British Columbia’s economy is expected to lose momentum this year, as a slowdown in Metro Vancouver’s once red-hot housing market will no longer be able to sustain the province’s economy as it has in past years.
With home sales dropping, most notably in Metro Vancouver, since late spring 2016, fewer new homes will be built in the province this year, which will affect BC’s overall economic performance, according to a Business Council of BC (BCBC) report published last week.
“There’s still going to be a reasonable amount of activity but it’s not more than the previous year so it won’t be adding to growth. It will probably be detracting slightly from growth,” BCBC Chief Economist and Vice President Ken Peacock tells BuzzBuzzNews.
After three years of above average gains, BC’s real gross domestic produce (GDP) growth is anticipated to drop to a below average rate of 2.2 per cent over the next two years, compared to its above 3 per cent growth last year.
According to the report, residential real estate activity accounted for about 35 per cent of BC’s economic growth in 2015 to the first half of 2016.
Residential real estate activity refers to a boost from residential construction, real estate legal and financial services and a lift in parts of the retail sector.
However, as Metro Vancouver’s elevated sales activity tapered off in the latter half of 2016 and with the introduction of the 15 per cent foreign-buyer tax for the region further dampening sales, a drop in BC’s economic growth is to be expected, says the report.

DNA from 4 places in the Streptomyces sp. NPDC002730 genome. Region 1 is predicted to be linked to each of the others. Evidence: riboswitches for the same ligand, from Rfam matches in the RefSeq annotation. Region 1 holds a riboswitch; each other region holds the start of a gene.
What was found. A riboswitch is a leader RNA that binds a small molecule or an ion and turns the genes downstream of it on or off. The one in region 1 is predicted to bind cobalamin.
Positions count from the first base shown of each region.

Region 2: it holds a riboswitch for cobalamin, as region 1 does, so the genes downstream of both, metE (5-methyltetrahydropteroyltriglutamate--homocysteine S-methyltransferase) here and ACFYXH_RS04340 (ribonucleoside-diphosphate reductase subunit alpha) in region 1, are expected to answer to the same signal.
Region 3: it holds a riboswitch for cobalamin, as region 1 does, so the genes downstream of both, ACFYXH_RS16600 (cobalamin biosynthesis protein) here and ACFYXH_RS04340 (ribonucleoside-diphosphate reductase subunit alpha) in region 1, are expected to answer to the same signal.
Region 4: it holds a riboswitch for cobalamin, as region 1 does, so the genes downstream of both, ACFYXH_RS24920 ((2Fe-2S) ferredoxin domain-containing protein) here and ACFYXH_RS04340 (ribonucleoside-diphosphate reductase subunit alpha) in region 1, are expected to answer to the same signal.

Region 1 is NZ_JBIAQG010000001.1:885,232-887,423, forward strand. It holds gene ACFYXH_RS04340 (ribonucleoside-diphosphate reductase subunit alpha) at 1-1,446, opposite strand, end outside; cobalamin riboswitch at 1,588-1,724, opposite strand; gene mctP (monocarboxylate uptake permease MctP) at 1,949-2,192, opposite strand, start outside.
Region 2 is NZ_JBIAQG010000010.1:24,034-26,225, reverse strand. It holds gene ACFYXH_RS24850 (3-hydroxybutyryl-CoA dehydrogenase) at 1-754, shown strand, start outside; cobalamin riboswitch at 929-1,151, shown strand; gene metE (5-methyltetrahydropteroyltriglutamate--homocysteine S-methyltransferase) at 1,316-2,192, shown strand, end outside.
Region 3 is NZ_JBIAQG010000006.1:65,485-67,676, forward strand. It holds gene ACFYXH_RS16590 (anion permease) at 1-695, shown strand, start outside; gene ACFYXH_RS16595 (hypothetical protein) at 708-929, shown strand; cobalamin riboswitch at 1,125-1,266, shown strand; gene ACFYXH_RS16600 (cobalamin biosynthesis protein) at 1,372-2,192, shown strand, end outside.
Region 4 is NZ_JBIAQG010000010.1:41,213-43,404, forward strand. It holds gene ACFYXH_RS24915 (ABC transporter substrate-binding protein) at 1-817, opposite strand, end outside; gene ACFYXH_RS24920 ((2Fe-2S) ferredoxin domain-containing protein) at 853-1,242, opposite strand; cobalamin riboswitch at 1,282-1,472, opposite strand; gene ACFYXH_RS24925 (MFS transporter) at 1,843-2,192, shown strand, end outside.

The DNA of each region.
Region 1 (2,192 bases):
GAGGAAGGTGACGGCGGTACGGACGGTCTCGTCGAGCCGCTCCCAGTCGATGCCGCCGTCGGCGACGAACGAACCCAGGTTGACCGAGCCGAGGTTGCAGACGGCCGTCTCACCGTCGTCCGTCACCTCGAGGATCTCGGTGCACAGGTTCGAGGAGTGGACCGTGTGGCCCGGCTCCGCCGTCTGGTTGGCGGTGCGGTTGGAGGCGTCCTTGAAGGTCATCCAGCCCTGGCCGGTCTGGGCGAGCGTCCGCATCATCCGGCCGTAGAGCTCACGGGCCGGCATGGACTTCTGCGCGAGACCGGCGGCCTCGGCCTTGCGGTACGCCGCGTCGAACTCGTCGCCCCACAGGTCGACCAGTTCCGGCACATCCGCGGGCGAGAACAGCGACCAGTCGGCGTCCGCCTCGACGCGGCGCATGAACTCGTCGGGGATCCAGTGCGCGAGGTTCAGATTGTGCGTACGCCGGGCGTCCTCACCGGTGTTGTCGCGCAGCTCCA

The slowdown in the province’s residential real estate market is the biggest factor affecting BC’s overall economic growth this year and next, according to the report.
Other factors include a slowdown in BC’s export growth, job creation, consumer spending and in the tourism, film and TV industries.
Compared to 2016, single family home sales in Metro Vancouver, have declined 60 per cent and sales of attached and apartment units dropped 30 per cent, says the report.
Last year, BC recorded the highest number of housing starts since 1993, with almost 42,000, says the report.
With market activity cooling off, new home construction is expected to drop to 35,000-36,000 units this year and in 2018.
According to the report, residential sales in 2017 will continue to decline, as the market remains impacted by last year’s implementation of tighter mortgage insurance rules and the foreign-buyers tax.
Peacock says the factor that would have the biggest potential impact on the market may still be on the horizon.
An unanticipated increase in interest rates would dampen the housing sector even more than the foreign-buyers tax, he says.
“But there’s not any indication that there’s going to be any significant hike in interest rates,” he adds.